Scrum-half Roy Laidlaw, who was instrumental in the Five Nations success of 1984, is depicted in action against Ireland in a first class stamp.
The former Jed-Forest player scored two tries in the 32-9 win at Lansdowne Road which sealed the Triple Crown for Scotland 37 years ago. They went on to win the Championship by beating France at Murrayfield a fortnight later, securing their first Grand Slam since 1925.
Centre Kim Littlejohn, who captained Scotland and scored the decisive try as they defeated England 8-5 at Inverleith to win the Grand Slam in 1998, stars on the £1.70 stamp.
It is the only time Scotland have won the Women’s Home/Five/Six Nations.
The two stamps are part of a collection of eight issued to mark the 150th anniversary of the first international rugby match, between Scotland and England at Raeburn Place in Edinburgh in 1871.
The other rugby luminaries featured are JPR Williams, Melissa Berry (both Wales), Jonny Wilkinson, Emily Scarratt, Danielle Waterman (all England) and Sophie Spence and Simon Geoghegan (both Ireland).
Laidlaw, who turned scoring against Ireland into something of an artform, told Scottish Rugby: “I remember Ireland won the toss and decided to play against the wind in the first-half. I scored early off a lineout, then we got a penalty try at a scrum and then I got over in the corner off a scrum.
“I think I’d scored in the same corner a few years before playing for Scotland B.”
He also paid tribute to his grandmother who sparked his interest in the sport.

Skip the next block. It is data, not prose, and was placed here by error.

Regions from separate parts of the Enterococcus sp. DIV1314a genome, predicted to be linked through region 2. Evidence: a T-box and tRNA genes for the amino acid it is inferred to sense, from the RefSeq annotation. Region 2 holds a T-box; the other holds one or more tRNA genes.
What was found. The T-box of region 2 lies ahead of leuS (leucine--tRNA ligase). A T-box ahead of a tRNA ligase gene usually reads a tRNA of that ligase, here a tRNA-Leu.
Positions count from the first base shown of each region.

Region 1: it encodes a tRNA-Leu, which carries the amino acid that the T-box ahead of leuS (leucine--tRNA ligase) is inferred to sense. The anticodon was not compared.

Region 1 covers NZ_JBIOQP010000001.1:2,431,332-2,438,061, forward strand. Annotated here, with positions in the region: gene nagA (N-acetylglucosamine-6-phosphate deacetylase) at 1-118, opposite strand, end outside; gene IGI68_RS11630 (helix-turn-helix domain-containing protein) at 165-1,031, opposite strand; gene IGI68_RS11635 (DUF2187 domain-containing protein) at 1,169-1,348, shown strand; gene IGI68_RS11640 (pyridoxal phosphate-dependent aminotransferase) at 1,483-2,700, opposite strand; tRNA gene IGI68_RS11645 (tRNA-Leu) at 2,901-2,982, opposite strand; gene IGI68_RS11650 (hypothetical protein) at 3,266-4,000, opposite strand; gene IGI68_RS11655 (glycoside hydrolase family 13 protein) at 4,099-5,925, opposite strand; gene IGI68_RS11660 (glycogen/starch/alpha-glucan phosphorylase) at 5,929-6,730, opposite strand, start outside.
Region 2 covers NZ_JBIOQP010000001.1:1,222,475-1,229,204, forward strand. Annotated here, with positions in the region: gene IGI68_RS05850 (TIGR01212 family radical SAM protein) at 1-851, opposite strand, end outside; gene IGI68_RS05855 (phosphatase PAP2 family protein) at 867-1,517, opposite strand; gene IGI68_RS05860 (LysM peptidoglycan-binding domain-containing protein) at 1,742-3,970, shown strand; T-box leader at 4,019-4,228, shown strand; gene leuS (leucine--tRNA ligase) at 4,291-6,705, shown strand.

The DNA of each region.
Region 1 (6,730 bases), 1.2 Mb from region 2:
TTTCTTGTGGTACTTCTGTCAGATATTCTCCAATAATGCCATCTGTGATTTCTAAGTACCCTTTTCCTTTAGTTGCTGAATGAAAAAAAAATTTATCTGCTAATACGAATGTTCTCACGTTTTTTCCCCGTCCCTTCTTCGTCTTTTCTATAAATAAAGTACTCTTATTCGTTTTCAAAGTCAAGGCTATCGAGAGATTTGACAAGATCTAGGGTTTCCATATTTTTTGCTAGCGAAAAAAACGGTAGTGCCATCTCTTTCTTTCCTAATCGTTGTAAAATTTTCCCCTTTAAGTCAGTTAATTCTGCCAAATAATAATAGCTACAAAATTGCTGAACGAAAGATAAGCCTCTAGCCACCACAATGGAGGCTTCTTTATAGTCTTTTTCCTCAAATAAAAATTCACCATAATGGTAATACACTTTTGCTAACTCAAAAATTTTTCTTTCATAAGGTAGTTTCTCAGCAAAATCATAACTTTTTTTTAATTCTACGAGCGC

“I owed so much to my granny, Peggy Walker. She had introduced me to rugby when I was a kid. She saw the 1925 Grand Slam in person; the 1984 Grand Slam in person and she watched the 1990 Grand Slam on the telly. She lived to the grand old age of 96.
“So, being on the stamp? Well, I’ll just say thanks to my granny Peggy, because it all wouldn’t have happened without her enthusiasm. She was rugby daft.”
Littlejohn admitted she was taken aback to be featured in the new collection.
“It never crossed my mind that I would end up on a stamp,” she said, “but if it was going to be from anything it would be from rugby because that was my passion.
“And being on the stamp is about representing everybody else who was part of that team on and off the field, the players, the coaches and everyone else involved.”
Recalling the 1998 Grand Slam decider, she said: “I remember lining up for the anthems and facing the stand. It was huge, the fact it was England in that final game. It was kind of a story book setting. It still gives me goosebumps.”
The full set of eight stamps, available in a presentation pack, sells at £12.40 and are available to pre-order from today (5 October) at www.royalmail.com/rugbyunion and go on general sale from 19 October.
Women’s Rugby World Cup Final, 2014
After defeat in three successive finals, England win the World Cup. Tries from Emily Scarratt and Danielle Waterman secure victory.
Five Nations Championship, 1970
A victory marking the start of a glorious era in Welsh rugby for a side featuring greats like JPR Williams, Gareth Edwards and Mervyn Davies.
Women’s Six Nations Championship, 2015
Needing to win to secure the title, a rampant Ireland – with lock Sophie Spence to the fore – ran in 11 tries to become champions.
Five Nations Championship, 1984
Scrum-half Roy Laidlaw scored two tries as Scotland became outright winners of the Five Nations Championship for the first time since 1938 and won their first Grand Slam since 1925.
Women’s Home Nations Championship, 1998
Led by Kim Littlejohn, Scotland complete a five-year journey from novices to best team in Europe with a win that boosted the sport’s status in the country.
Five Nations Championship, 1994
Ireland upset the odds to win at Twickenham for the first time in 12 years – a brilliant try by Simon Geoghegan inspiring a generation of outstanding players.
Women’s Six Nations Championship, 2009
Non Evans kicks the winning penalty in the final minute as Wales, captained by Melissa Berry, beat England for the first time and win the Triple Crown.
Rugby World Cup Final, 2003
Jason Robinson’s try and five successful kicks from Jonny Wilkinson see England become the first northern hemisphere country to win the World Cup.